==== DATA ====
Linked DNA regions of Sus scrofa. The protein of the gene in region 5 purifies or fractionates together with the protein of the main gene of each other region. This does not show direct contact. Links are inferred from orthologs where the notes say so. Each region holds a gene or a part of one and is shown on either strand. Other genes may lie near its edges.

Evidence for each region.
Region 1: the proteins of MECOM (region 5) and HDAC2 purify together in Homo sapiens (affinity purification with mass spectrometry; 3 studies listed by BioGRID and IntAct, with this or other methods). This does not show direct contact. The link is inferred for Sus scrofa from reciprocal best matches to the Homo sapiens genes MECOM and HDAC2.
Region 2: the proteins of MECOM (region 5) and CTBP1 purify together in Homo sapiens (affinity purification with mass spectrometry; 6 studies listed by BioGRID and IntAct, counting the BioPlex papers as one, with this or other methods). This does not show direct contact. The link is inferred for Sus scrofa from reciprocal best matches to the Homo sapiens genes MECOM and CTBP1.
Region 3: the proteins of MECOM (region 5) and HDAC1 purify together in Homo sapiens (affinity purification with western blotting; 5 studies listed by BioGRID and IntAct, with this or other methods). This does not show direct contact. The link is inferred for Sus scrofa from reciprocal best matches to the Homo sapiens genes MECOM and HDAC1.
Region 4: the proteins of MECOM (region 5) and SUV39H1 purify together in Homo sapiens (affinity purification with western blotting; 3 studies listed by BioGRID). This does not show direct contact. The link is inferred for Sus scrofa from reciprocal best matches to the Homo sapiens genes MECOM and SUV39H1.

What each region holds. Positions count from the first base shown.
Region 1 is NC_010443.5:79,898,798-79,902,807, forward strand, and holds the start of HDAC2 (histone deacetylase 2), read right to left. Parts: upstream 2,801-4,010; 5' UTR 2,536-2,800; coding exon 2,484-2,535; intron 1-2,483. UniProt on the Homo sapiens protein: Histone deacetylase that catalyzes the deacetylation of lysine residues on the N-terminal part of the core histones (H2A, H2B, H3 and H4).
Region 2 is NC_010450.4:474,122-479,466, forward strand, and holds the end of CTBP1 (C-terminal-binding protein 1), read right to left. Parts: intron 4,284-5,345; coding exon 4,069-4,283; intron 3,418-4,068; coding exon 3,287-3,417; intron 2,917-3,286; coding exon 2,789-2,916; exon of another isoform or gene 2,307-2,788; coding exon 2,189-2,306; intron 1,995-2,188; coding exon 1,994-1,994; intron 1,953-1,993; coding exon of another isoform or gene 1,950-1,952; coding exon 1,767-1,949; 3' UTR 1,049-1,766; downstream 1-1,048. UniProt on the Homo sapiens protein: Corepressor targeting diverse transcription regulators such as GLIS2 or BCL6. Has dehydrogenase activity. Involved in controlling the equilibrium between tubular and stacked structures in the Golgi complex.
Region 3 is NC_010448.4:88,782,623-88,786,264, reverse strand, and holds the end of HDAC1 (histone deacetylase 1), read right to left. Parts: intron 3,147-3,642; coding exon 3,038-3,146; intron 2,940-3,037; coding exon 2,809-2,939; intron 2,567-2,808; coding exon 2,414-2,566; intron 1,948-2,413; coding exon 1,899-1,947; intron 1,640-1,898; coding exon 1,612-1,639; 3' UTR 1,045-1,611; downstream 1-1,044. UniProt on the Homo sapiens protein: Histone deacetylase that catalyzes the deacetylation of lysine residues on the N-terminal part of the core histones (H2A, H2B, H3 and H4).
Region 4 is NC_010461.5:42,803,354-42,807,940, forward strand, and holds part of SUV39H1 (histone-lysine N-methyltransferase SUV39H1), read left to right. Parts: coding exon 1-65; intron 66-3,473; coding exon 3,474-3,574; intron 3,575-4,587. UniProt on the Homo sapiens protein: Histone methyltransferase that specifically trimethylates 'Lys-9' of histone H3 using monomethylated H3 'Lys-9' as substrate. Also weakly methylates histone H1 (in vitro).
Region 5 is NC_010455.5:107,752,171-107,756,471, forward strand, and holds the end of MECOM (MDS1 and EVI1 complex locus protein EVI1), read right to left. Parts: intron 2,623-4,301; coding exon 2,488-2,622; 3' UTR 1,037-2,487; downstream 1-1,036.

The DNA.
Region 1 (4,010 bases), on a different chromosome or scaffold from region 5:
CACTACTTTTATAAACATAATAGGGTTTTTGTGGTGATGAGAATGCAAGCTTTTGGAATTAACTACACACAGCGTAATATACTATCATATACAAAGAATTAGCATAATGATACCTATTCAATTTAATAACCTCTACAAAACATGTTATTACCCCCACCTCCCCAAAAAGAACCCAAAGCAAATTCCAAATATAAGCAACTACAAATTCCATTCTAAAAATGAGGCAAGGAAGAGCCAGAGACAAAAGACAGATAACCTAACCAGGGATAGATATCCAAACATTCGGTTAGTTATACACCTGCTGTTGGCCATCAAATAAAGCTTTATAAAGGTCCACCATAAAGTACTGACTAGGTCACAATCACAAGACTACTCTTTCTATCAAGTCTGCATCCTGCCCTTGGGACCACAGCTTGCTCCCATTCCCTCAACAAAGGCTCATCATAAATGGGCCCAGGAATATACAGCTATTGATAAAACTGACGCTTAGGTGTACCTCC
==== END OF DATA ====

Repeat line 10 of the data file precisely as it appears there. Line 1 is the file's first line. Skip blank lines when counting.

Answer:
Region 3 is NC_010448.4:88,782,623-88,786,264, reverse strand, and holds the end of HDAC1 (histone deacetylase 1), read right to left. Parts: intron 3,147-3,642; coding exon 3,038-3,146; intron 2,940-3,037; coding exon 2,809-2,939; intron 2,567-2,808; coding exon 2,414-2,566; intron 1,948-2,413; coding exon 1,899-1,947; intron 1,640-1,898; coding exon 1,612-1,639; 3' UTR 1,045-1,611; downstream 1-1,044. UniProt on the Homo sapiens protein: Histone deacetylase that catalyzes the deacetylation of lysine residues on the N-terminal part of the core histones (H2A, H2B, H3 and H4).